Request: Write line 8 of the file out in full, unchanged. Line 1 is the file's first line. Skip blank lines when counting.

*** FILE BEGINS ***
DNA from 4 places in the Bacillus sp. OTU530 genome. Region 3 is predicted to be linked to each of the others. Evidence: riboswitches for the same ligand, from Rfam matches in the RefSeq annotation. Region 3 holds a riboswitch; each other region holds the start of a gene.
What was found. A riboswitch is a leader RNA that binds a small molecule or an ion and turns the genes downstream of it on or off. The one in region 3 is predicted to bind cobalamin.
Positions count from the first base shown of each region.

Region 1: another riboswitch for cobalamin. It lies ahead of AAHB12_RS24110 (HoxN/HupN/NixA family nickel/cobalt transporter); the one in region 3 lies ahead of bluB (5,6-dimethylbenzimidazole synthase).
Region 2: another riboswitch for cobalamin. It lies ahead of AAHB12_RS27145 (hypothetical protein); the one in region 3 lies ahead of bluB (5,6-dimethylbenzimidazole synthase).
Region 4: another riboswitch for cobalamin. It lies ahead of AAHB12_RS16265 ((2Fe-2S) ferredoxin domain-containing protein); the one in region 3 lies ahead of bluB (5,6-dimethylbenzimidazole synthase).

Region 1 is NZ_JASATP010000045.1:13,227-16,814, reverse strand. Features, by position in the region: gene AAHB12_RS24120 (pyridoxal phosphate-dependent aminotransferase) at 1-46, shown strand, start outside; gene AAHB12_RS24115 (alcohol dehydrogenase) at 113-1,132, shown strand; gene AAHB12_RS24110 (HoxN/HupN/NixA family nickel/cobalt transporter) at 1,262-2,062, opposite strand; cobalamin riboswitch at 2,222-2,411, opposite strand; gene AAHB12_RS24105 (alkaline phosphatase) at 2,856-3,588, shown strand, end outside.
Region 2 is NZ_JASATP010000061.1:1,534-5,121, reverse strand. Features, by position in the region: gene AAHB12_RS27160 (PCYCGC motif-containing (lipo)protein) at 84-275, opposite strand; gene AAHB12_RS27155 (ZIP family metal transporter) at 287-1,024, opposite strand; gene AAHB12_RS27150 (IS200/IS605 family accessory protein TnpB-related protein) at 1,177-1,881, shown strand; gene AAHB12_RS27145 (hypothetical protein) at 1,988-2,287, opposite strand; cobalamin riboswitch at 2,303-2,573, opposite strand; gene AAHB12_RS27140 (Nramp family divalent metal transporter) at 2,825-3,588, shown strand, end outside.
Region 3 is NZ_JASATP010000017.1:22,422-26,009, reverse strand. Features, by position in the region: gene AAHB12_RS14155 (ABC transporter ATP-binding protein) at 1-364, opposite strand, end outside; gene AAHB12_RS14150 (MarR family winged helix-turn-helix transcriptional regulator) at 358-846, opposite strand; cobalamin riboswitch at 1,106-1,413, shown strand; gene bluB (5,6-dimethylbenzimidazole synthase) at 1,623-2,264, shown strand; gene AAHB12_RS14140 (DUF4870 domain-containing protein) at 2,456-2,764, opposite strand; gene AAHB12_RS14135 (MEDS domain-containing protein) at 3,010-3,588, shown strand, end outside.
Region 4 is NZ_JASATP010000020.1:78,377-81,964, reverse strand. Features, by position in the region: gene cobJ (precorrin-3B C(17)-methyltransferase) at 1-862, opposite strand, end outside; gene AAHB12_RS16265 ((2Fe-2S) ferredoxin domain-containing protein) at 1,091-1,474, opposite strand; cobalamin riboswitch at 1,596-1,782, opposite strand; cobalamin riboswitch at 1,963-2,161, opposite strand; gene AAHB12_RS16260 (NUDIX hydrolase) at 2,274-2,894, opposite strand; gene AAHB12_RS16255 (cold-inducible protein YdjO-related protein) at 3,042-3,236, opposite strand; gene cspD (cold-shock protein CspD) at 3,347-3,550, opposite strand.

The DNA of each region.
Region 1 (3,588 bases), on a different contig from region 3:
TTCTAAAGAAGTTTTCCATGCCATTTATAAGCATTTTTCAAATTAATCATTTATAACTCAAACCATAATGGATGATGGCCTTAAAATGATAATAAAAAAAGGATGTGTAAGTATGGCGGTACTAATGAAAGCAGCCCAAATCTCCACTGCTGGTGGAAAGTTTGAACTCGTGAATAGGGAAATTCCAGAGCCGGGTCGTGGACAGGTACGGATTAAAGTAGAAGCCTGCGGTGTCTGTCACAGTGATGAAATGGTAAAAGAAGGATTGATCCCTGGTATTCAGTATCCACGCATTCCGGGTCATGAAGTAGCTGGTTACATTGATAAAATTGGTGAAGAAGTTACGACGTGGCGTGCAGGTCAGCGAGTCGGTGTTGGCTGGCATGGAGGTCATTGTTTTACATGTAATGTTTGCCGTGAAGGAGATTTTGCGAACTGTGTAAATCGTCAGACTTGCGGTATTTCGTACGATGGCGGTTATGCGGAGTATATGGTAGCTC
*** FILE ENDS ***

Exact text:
Region 2 is NZ_JASATP010000061.1:1,534-5,121, reverse strand. Features, by position in the region: gene AAHB12_RS27160 (PCYCGC motif-containing (lipo)protein) at 84-275, opposite strand; gene AAHB12_RS27155 (ZIP family metal transporter) at 287-1,024, opposite strand; gene AAHB12_RS27150 (IS200/IS605 family accessory protein TnpB-related protein) at 1,177-1,881, shown strand; gene AAHB12_RS27145 (hypothetical protein) at 1,988-2,287, opposite strand; cobalamin riboswitch at 2,303-2,573, opposite strand; gene AAHB12_RS27140 (Nramp family divalent metal transporter) at 2,825-3,588, shown strand, end outside.